Exercises emphasize clinical, institutional and community care settings, according to a research review published in BMC Public Health and SportsHealth. Exercise choices are important to patients, clinicians, policymakers and healthcare professionals and are needed to help achieve discharge as efficiently as possible, the authors say.
Sleep, exercise and rest were associated with better care of patients in hospitals across Europe, suggests the research presented at the European Congress on Sports Medicine and Exercise (ECSPM) in Munich, Germany.
•“We are no strangers to analyzing the quality of medical care. Our findings are particularly relevant following recent health care reform in North America,” said lead author Dr. Eric Chappell, MD, chief of the Sports Medicine and Exercise Disorders Unit at BIDMC.Chappell, a cardiologist and sleep medicine specialist at BIDMC, told Medscape Medical News that the present analysis “took into account the full range of clinically relevant exercise interventions people might encounter during their regular care and lifestyle”.Thus, he says, the results are generalizable to all countries of Europe, Australia and the U.S. After accounting for appropriate schedules and appropriate intensity of exercise, the analysis concludes that in the short term, “exercise for most Europeans and particularly in the European countries, is either not or rarely recommended for management of pain based on need, duration and mobility status.”
The potential impact that requires prompt evaluation of patients with end stage chronic pain and their caregivers, he says, is “not clear.” But, he adds, psychological, social and cognitive benefits of exercise are critical to patients dependent on pain medication and their caregivers. Exercise may also help with mental and physical functioning, so further heightened monitoring may be needed.
About 1 in 4 adults in the U.S. will have chronic pain, and about 15 percent of chronic pain patients will need emergency department treatment annually. In Europe and the U.S., the prevalence of chronic pain is 33 percent.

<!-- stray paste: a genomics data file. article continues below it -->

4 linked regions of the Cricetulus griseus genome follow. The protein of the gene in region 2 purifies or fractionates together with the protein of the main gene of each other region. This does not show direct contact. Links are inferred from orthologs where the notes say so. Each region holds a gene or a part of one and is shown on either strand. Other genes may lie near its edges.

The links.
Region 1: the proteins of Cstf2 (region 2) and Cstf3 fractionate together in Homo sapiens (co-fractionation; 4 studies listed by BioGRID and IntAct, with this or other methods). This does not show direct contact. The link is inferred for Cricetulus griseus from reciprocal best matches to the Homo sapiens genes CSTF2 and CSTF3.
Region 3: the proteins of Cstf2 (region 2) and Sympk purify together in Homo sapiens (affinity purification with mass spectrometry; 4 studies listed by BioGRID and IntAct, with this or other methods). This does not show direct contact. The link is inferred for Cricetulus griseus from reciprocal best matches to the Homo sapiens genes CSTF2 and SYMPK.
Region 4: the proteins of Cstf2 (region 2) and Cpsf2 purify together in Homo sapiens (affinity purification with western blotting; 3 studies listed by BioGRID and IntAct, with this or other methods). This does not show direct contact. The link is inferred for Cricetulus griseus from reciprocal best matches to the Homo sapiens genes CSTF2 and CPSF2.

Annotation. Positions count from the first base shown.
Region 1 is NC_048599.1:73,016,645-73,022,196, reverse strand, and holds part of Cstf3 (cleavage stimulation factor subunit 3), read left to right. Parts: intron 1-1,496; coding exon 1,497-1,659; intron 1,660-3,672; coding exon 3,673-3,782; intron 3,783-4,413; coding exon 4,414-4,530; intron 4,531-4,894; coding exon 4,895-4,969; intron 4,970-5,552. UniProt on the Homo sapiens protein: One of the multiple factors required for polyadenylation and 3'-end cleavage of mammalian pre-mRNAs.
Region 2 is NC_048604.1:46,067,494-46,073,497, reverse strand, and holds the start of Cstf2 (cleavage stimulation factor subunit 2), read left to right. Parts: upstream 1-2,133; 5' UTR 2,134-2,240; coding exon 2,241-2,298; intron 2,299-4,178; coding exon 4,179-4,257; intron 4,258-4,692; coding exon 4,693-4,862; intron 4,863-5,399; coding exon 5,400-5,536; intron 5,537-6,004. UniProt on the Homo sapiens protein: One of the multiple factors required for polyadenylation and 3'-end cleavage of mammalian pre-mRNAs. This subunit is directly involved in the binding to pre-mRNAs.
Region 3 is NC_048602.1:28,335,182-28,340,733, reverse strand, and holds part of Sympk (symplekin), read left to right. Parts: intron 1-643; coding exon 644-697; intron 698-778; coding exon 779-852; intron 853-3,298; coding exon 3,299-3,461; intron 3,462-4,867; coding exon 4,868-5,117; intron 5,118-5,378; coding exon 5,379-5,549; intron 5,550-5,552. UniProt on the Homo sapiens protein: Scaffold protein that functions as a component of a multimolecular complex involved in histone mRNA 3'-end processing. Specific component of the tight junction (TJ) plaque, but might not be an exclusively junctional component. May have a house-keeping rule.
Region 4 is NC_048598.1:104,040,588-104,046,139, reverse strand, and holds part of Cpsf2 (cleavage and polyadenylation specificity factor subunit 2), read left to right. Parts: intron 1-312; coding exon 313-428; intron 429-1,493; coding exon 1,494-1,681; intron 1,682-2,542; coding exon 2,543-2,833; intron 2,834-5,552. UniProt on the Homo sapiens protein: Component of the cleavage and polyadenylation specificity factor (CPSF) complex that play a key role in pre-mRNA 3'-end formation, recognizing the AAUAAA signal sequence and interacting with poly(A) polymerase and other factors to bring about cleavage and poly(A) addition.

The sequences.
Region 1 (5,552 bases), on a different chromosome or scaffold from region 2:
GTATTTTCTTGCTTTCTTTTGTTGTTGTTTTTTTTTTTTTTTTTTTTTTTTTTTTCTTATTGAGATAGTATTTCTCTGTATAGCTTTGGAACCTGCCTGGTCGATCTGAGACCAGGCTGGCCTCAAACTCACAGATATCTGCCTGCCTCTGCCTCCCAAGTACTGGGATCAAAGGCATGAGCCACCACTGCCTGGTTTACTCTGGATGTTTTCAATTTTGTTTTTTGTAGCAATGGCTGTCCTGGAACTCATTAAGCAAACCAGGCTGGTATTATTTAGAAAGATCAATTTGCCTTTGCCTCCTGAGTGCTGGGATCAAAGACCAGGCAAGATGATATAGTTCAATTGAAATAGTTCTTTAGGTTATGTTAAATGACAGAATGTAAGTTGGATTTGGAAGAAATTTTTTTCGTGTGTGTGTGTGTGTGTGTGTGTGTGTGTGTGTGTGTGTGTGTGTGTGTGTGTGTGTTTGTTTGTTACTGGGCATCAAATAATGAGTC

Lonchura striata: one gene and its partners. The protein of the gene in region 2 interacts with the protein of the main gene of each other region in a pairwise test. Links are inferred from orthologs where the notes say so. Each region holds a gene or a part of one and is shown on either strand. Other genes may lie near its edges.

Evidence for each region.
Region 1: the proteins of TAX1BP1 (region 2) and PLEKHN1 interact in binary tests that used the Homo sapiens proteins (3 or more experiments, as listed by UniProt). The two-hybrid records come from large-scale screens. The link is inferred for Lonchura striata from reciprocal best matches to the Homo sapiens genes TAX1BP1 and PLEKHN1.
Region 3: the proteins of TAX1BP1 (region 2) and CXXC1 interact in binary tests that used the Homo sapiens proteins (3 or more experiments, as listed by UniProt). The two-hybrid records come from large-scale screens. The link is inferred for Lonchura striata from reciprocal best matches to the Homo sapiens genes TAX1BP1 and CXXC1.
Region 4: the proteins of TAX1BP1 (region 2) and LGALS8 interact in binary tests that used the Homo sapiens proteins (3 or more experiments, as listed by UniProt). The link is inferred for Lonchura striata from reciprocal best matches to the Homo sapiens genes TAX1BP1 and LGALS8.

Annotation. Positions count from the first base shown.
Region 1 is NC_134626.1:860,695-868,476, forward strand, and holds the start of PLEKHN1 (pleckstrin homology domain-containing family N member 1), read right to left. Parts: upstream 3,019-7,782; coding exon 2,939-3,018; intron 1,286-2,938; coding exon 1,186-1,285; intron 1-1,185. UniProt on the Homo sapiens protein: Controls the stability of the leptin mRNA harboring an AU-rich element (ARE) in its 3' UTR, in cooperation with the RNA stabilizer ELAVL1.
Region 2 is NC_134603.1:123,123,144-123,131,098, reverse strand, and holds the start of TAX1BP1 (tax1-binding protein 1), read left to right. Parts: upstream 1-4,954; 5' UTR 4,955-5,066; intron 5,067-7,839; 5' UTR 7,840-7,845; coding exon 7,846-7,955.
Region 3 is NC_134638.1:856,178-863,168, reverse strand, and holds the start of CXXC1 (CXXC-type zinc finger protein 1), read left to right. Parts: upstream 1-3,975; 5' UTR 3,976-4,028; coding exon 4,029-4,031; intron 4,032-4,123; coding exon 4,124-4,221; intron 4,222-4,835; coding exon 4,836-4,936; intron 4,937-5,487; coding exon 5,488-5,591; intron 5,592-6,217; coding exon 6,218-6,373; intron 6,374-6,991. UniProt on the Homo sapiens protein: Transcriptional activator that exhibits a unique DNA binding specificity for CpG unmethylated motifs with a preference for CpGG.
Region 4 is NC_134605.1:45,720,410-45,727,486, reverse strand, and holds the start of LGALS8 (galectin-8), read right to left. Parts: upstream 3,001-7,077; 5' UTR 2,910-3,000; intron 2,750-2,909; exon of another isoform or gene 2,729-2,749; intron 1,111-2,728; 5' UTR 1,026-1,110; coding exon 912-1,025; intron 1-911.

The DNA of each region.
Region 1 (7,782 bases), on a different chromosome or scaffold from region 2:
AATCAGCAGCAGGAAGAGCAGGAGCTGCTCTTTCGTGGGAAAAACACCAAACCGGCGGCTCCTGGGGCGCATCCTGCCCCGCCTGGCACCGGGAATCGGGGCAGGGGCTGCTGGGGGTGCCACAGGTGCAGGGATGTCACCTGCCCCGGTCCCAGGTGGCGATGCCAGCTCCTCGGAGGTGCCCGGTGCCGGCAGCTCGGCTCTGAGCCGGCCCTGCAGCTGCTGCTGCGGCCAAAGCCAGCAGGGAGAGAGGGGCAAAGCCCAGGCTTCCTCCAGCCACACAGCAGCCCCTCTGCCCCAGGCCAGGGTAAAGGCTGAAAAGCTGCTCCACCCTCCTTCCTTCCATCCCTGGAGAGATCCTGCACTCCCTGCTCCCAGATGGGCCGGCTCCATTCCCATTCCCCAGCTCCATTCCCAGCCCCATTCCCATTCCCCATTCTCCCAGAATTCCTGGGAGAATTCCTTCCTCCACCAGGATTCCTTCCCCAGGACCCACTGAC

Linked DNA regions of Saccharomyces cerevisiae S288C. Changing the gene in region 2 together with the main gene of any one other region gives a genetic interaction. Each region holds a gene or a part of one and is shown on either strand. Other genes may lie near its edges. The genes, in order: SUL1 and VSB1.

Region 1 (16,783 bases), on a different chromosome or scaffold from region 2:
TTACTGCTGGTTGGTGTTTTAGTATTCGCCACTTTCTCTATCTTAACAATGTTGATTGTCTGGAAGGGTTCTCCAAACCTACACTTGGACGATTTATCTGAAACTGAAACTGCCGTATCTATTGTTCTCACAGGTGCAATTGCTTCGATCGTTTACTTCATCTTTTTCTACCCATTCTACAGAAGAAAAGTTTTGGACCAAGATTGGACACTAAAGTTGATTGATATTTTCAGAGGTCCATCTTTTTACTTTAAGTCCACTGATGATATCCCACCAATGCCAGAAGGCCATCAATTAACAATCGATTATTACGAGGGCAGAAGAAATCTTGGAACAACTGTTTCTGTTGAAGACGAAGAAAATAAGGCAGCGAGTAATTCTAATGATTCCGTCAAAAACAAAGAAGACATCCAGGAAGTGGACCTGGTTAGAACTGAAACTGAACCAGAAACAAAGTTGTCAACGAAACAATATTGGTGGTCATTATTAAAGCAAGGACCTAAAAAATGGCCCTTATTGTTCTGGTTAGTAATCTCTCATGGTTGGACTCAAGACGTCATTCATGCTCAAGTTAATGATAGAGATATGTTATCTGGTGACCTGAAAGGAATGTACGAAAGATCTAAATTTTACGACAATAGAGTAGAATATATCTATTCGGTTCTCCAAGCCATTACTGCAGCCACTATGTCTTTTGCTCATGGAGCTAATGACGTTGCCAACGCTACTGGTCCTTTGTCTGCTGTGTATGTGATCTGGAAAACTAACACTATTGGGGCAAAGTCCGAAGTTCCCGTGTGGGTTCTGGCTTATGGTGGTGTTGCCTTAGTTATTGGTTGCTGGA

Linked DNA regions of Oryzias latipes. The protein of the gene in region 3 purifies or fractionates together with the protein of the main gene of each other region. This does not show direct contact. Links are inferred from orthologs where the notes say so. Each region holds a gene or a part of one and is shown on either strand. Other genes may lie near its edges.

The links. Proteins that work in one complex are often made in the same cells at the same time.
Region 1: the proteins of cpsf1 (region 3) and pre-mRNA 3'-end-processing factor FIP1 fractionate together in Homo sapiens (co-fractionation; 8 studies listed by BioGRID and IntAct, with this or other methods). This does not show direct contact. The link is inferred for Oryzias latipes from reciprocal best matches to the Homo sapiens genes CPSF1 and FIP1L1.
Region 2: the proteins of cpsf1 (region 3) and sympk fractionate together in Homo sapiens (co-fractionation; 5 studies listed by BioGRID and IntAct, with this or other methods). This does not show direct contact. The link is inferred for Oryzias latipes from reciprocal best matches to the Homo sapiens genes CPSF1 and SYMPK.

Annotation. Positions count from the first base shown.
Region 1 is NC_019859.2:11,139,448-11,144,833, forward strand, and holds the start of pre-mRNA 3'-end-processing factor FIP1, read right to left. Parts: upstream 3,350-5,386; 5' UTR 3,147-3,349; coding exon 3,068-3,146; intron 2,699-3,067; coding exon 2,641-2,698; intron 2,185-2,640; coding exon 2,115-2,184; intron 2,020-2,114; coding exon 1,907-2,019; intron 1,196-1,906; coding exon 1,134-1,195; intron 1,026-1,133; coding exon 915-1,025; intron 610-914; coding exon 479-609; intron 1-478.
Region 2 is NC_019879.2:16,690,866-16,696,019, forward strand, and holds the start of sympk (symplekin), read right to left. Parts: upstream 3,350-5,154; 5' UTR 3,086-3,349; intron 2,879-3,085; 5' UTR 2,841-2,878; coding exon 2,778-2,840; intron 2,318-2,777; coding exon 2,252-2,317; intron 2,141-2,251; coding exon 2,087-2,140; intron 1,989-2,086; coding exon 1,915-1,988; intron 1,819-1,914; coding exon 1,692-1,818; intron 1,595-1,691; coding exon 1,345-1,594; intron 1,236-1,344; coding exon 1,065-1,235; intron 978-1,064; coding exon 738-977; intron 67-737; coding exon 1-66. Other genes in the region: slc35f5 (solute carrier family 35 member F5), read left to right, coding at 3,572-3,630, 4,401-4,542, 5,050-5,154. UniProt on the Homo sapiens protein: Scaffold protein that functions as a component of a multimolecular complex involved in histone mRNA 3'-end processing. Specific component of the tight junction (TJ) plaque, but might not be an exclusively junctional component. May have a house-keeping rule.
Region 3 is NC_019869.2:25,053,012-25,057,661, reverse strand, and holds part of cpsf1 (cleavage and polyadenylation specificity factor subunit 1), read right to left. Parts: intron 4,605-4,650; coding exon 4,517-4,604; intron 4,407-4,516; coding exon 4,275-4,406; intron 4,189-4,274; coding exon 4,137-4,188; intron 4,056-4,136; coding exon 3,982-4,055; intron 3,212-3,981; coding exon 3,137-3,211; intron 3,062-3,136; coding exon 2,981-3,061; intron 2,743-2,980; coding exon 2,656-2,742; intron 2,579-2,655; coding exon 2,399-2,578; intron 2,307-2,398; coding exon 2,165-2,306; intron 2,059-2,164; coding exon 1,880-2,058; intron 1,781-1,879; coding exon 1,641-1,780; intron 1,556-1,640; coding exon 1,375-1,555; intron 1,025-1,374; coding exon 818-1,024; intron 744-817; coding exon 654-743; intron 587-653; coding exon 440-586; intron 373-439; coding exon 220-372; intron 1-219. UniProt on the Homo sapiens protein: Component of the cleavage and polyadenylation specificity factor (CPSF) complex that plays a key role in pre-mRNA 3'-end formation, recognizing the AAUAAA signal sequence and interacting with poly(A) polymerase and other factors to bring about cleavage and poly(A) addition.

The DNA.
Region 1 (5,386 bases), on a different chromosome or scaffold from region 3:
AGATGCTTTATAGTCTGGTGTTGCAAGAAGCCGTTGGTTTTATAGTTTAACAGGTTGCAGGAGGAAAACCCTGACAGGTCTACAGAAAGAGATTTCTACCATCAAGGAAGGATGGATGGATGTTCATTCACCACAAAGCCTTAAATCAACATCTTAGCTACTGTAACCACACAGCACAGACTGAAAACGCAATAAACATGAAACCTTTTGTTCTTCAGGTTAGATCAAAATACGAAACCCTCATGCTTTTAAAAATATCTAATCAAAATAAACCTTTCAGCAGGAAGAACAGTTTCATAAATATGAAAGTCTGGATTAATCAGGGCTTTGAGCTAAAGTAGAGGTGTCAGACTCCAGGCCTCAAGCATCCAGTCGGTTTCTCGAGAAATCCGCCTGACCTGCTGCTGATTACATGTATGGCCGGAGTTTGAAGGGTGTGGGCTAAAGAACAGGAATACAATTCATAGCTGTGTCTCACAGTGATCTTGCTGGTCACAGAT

Chappell and researchers analyzed data from ended-point studies which used data collected from 2002 to 2017, for an average of 55 000 patients. Across all regions in the world, the proportion of chronic pain patients who were performing ≥3 hours of exercise has increased from 2.8 percent in 2002 to 10.7 percent in 2017 (P less than .001). The mean age of these patients was 55 years for Europeans, 57 years for Americans and 65 years for Asians, rounded to the nearest several months.
Patient demographics included gender, race (white, African-American, and Hispanic), body mass index and chronic pain status. Exemplar evidence of exercise-related changes in outcomes reported by patients ranged from a 12 percent increase in Oswestry scores after only moderate light intensity exercise (swimming) to significant changes in perceived pain over time.
Sixteen percent of the patients in the analyzed study population were misclassified as sedentary for the specified duration of their follow-up period, and if misclassification, prevalence of chronic pain was 16.3 percent in end point studies, which indicates that about 17 percent of chronic pain patients had fulfilled the criteria for clinical end point studies, and 49 percent of those patients (P less than .001) had lost ≥1 percent of ≥5 percent of ≥10 percent of ≥10 percent of ≥15 percent of ≥15 percent of ≥10 percent of >10 percent of >30 percent of >10 percent of lame.
One limitation of the analysis was the relatively short term efficacy of exercise interventions seen in end point 2, whereas outcome assessments in end point 3, 4, and 7 were collected after one and 15 years (Table 1).
Asymptomatic users, plateau and strong exercise, and pale, stop short physical performance or isometric exercise, were assessed in 44